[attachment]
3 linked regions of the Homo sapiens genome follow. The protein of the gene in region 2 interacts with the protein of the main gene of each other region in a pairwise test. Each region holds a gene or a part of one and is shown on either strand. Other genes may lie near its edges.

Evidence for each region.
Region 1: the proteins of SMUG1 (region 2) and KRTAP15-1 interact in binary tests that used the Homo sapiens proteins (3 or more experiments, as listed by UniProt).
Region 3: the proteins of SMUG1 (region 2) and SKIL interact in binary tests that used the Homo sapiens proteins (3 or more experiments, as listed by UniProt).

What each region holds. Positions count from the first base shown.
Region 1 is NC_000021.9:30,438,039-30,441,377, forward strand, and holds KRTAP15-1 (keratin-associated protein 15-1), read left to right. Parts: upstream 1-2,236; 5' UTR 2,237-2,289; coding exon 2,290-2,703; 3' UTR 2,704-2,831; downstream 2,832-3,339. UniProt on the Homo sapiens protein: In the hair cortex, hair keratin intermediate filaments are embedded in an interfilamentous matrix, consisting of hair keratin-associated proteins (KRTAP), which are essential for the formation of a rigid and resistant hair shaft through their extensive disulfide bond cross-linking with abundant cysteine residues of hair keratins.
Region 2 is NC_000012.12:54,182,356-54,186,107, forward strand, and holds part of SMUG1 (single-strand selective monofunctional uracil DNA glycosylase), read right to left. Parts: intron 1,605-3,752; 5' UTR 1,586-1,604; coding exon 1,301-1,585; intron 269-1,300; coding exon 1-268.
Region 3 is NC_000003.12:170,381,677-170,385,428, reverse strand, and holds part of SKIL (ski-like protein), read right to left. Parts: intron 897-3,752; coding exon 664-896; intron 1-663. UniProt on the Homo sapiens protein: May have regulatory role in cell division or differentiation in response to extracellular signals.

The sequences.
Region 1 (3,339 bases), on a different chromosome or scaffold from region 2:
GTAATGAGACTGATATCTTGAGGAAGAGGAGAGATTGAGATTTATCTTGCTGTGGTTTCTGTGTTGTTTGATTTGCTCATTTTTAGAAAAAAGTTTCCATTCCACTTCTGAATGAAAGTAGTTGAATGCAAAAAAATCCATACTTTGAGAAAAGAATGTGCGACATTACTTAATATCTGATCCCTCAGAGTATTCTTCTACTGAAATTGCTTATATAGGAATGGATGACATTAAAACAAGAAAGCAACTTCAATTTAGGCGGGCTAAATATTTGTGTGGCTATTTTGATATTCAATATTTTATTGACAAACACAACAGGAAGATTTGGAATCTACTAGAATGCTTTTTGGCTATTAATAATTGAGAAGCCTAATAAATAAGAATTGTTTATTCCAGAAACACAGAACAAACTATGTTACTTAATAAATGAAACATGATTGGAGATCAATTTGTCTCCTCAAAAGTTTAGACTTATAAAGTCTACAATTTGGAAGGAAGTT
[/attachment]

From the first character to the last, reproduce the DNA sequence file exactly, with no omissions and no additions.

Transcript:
3 linked regions of the Homo sapiens genome follow. The protein of the gene in region 2 interacts with the protein of the main gene of each other region in a pairwise test. Each region holds a gene or a part of one and is shown on either strand. Other genes may lie near its edges.

Evidence for each region.
Region 1: the proteins of SMUG1 (region 2) and KRTAP15-1 interact in binary tests that used the Homo sapiens proteins (3 or more experiments, as listed by UniProt).
Region 3: the proteins of SMUG1 (region 2) and SKIL interact in binary tests that used the Homo sapiens proteins (3 or more experiments, as listed by UniProt).

What each region holds. Positions count from the first base shown.
Region 1 is NC_000021.9:30,438,039-30,441,377, forward strand, and holds KRTAP15-1 (keratin-associated protein 15-1), read left to right. Parts: upstream 1-2,236; 5' UTR 2,237-2,289; coding exon 2,290-2,703; 3' UTR 2,704-2,831; downstream 2,832-3,339. UniProt on the Homo sapiens protein: In the hair cortex, hair keratin intermediate filaments are embedded in an interfilamentous matrix, consisting of hair keratin-associated proteins (KRTAP), which are essential for the formation of a rigid and resistant hair shaft through their extensive disulfide bond cross-linking with abundant cysteine residues of hair keratins.
Region 2 is NC_000012.12:54,182,356-54,186,107, forward strand, and holds part of SMUG1 (single-strand selective monofunctional uracil DNA glycosylase), read right to left. Parts: intron 1,605-3,752; 5' UTR 1,586-1,604; coding exon 1,301-1,585; intron 269-1,300; coding exon 1-268.
Region 3 is NC_000003.12:170,381,677-170,385,428, reverse strand, and holds part of SKIL (ski-like protein), read right to left. Parts: intron 897-3,752; coding exon 664-896; intron 1-663. UniProt on the Homo sapiens protein: May have regulatory role in cell division or differentiation in response to extracellular signals.

The sequences.
Region 1 (3,339 bases), on a different chromosome or scaffold from region 2:
GTAATGAGACTGATATCTTGAGGAAGAGGAGAGATTGAGATTTATCTTGCTGTGGTTTCTGTGTTGTTTGATTTGCTCATTTTTAGAAAAAAGTTTCCATTCCACTTCTGAATGAAAGTAGTTGAATGCAAAAAAATCCATACTTTGAGAAAAGAATGTGCGACATTACTTAATATCTGATCCCTCAGAGTATTCTTCTACTGAAATTGCTTATATAGGAATGGATGACATTAAAACAAGAAAGCAACTTCAATTTAGGCGGGCTAAATATTTGTGTGGCTATTTTGATATTCAATATTTTATTGACAAACACAACAGGAAGATTTGGAATCTACTAGAATGCTTTTTGGCTATTAATAATTGAGAAGCCTAATAAATAAGAATTGTTTATTCCAGAAACACAGAACAAACTATGTTACTTAATAAATGAAACATGATTGGAGATCAATTTGTCTCCTCAAAAGTTTAGACTTATAAAGTCTACAATTTGGAAGGAAGTT